Sunday, January 16, 2011

Theatrical Review: Original One Act Plays

The Shawnee Playhouse in Shawnee on the Delaware, PA presented The Worthington Players production of the Original One Act Plays who won their 2010 Playwright Completion. The annual event is a result of inviting playwrights to send in their original works, forming a panel to select the finalist, presenting the chosen plays in a series of staged readings, and tallying the votes received from the viewing audiences to determine which plays will be presented as full productions. This process not only gives a local playwright an opportunity to have his/her work presented on The Shawnee Playhouse stage but also gives the audiences who frequent the venue a chance to experience some new and interesting work.

The first of the one act plays presented was a piece titled, “A Night in the Toll Booth” written by Tom Hudak and directed by Midge McClosky (who also serves as The Shawnee Playhouse Executive Director). The play was about a Toll Booth Collector named Mike T. Fine as played by Kevin Hillman. His line delivery added much to the comedic effect of the work which took place at (as the title suggests) a Toll during the night shift. Although the play did seem to slow down in some spots, it proved to be an amusing theatrical experience creating an anticipation among the audience eager to learn what the author‘s future endeavors may be.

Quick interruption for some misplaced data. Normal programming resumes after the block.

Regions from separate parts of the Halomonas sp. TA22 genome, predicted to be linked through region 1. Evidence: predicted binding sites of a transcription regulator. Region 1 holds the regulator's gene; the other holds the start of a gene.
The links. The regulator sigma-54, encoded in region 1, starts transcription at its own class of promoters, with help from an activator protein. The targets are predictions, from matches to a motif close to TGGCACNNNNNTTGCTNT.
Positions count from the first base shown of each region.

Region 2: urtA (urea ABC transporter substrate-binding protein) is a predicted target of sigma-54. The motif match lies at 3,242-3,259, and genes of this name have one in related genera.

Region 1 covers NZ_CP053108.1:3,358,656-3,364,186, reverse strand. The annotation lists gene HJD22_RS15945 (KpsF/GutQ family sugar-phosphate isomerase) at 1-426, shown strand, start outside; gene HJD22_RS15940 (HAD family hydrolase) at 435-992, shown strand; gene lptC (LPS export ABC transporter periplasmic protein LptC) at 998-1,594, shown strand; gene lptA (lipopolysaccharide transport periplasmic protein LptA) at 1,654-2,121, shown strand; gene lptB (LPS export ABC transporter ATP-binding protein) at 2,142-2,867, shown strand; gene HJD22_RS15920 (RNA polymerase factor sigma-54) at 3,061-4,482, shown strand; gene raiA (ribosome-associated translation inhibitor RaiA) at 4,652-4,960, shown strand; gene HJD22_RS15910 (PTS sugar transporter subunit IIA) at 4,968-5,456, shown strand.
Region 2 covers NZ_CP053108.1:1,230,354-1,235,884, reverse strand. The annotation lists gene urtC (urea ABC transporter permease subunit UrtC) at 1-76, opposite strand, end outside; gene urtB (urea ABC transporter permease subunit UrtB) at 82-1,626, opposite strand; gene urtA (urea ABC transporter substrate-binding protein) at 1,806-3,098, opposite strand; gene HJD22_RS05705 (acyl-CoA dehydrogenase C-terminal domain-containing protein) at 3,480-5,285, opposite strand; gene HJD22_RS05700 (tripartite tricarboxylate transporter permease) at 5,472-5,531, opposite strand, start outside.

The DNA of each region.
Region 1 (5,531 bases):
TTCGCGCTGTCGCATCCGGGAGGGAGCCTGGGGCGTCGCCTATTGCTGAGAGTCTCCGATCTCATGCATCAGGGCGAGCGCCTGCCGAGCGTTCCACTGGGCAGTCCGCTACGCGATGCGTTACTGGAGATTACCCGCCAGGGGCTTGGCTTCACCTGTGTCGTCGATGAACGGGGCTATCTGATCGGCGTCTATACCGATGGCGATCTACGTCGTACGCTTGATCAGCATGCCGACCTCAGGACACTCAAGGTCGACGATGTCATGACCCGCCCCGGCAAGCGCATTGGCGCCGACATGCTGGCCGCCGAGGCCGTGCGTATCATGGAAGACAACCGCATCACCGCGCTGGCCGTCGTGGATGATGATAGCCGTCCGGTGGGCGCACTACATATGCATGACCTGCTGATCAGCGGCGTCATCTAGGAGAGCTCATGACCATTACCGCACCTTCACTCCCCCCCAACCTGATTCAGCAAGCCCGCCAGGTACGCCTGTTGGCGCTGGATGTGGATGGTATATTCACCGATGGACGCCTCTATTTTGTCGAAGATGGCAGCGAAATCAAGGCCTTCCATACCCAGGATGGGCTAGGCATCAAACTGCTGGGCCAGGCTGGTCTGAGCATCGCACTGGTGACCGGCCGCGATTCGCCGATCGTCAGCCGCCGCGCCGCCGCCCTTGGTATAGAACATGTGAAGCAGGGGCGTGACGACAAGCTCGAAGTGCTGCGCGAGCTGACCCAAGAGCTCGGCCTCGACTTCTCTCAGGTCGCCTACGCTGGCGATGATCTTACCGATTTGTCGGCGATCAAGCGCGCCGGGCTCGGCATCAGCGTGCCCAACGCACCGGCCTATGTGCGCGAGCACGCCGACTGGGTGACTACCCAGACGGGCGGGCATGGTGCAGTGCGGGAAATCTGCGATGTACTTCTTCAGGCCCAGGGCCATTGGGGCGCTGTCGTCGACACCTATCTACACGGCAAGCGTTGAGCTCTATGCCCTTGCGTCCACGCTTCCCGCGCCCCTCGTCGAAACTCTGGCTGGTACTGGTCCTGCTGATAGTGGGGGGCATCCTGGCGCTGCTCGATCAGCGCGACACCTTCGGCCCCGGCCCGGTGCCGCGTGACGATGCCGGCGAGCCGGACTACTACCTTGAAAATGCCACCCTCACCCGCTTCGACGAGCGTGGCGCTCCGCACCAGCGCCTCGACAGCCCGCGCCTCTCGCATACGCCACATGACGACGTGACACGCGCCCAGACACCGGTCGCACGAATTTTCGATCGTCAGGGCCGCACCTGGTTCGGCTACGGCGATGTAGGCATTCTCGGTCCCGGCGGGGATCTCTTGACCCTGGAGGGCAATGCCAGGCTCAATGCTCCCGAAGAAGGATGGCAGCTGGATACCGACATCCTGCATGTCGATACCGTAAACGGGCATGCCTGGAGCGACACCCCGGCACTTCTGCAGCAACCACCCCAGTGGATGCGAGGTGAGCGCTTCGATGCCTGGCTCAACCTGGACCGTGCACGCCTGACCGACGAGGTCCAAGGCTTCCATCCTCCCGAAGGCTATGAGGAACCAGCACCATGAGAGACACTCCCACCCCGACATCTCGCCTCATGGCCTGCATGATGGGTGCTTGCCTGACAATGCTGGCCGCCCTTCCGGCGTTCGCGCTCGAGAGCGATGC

The second of the one act plays presented was a piece titled, “Ethereal Killers” written by Zanne Hall and directed by Amy Cramer. The play took place in a Psychiatrist’s office in which one of the doctor’s more disturbed patients named Fischer (as played by Luke Swierczek) meets with an unsuspecting patient named Midge (as played by Ariel Hudak who also served as a member of the Playhouse‘s Box Office Staff) who begins her first session not knowing she’s doing so with a psychotic killer who recently murdered her doctor (as played briefly by Chris Martinelli). Although the theatrical air still had some comic residual effects of the previous play, it soon became clear there was something sinister transpiring and once this was fully realized the audience began to experience the sense of dread the scenario inspired.

This sense of dread was enhanced as Fischer’s traits which leads to his murderous endeavors were revealed and Midge’s desperate attempts to avoid becoming his next victim found their way to the realm of hopelessness. The audience soon found themselves relating to Midge’s position as each member began to speculate how they might proceed. However, a sudden death brought a finality to all such thoughts by a piercing gun shot which remained echoing in the audience‘s collective minds as a foreboding of what will be the fate of the Doctor‘s future patients.

The final One Act Play presented was titled, “Whimsical Grimm” which was written by Stephen A. Williams and directed by Sara Ferguson. To say this play was funny or even hilarious would be a very gross understatement. This fairytale like work was part surreal, part stream of consciousness, part theatre of the absurd, and had other theatrical elements my theatre teachers mentioned making me wish I paid more attention so I could relate them all in this review. All this reviewer can say for now is “This play was weird. But in a very good way.”

The play mostly focused on the lives of two sets of people. The first was a couple who have been married for 40 years. The husband named Frederick (as played by Dan Eash) finds coming home a frustrating one as his wife Katelizabeth (as played by Kaitie Kaiser) keeps forgetting his name. As the play progresses, it’s discovered this forgetfulness is the least of his marital woes as she is what many in the mental health profession refer to as “a real ditz.”